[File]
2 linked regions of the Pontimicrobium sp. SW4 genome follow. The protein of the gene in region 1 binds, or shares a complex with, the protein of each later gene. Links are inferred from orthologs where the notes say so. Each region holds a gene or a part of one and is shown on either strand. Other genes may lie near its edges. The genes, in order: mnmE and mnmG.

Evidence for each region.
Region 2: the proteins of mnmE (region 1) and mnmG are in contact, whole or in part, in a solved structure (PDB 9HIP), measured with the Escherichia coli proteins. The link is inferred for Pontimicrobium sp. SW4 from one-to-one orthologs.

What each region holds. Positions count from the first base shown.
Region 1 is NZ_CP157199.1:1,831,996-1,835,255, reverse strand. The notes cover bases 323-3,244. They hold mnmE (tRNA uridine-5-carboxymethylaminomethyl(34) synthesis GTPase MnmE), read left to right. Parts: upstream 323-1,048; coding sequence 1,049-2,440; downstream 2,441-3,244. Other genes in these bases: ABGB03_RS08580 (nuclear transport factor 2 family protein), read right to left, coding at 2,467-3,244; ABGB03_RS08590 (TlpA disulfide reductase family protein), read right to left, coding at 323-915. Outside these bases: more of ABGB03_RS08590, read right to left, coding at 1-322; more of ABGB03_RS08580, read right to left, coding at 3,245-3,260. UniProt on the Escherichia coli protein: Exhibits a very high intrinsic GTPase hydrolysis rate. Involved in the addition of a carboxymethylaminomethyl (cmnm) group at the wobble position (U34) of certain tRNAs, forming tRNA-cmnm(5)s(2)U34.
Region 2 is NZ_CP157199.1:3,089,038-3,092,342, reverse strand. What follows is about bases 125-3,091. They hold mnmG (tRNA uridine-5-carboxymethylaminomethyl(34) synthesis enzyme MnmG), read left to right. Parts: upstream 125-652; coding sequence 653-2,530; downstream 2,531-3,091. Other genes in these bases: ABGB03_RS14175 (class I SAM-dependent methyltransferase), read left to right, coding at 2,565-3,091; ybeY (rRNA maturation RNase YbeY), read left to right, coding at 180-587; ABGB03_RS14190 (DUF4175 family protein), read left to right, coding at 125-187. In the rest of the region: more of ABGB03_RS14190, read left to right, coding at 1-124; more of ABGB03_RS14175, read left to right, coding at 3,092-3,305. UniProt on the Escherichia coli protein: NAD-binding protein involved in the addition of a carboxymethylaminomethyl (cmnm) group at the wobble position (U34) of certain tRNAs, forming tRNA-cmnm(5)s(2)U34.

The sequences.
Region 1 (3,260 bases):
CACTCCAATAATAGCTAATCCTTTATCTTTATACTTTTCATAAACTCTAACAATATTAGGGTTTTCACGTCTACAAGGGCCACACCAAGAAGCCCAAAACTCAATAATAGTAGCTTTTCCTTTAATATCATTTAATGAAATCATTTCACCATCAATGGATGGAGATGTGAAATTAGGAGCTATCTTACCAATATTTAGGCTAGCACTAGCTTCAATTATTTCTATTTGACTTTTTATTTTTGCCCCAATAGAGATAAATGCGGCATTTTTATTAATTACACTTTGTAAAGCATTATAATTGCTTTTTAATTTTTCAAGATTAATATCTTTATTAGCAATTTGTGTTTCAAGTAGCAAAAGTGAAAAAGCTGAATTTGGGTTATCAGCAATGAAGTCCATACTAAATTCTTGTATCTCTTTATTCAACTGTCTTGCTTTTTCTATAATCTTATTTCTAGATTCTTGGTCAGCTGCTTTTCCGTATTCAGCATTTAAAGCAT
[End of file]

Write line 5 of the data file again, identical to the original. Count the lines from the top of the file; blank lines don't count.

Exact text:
Region 1 is NZ_CP157199.1:1,831,996-1,835,255, reverse strand. The notes cover bases 323-3,244. They hold mnmE (tRNA uridine-5-carboxymethylaminomethyl(34) synthesis GTPase MnmE), read left to right. Parts: upstream 323-1,048; coding sequence 1,049-2,440; downstream 2,441-3,244. Other genes in these bases: ABGB03_RS08580 (nuclear transport factor 2 family protein), read right to left, coding at 2,467-3,244; ABGB03_RS08590 (TlpA disulfide reductase family protein), read right to left, coding at 323-915. Outside these bases: more of ABGB03_RS08590, read right to left, coding at 1-322; more of ABGB03_RS08580, read right to left, coding at 3,245-3,260. UniProt on the Escherichia coli protein: Exhibits a very high intrinsic GTPase hydrolysis rate. Involved in the addition of a carboxymethylaminomethyl (cmnm) group at the wobble position (U34) of certain tRNAs, forming tRNA-cmnm(5)s(2)U34.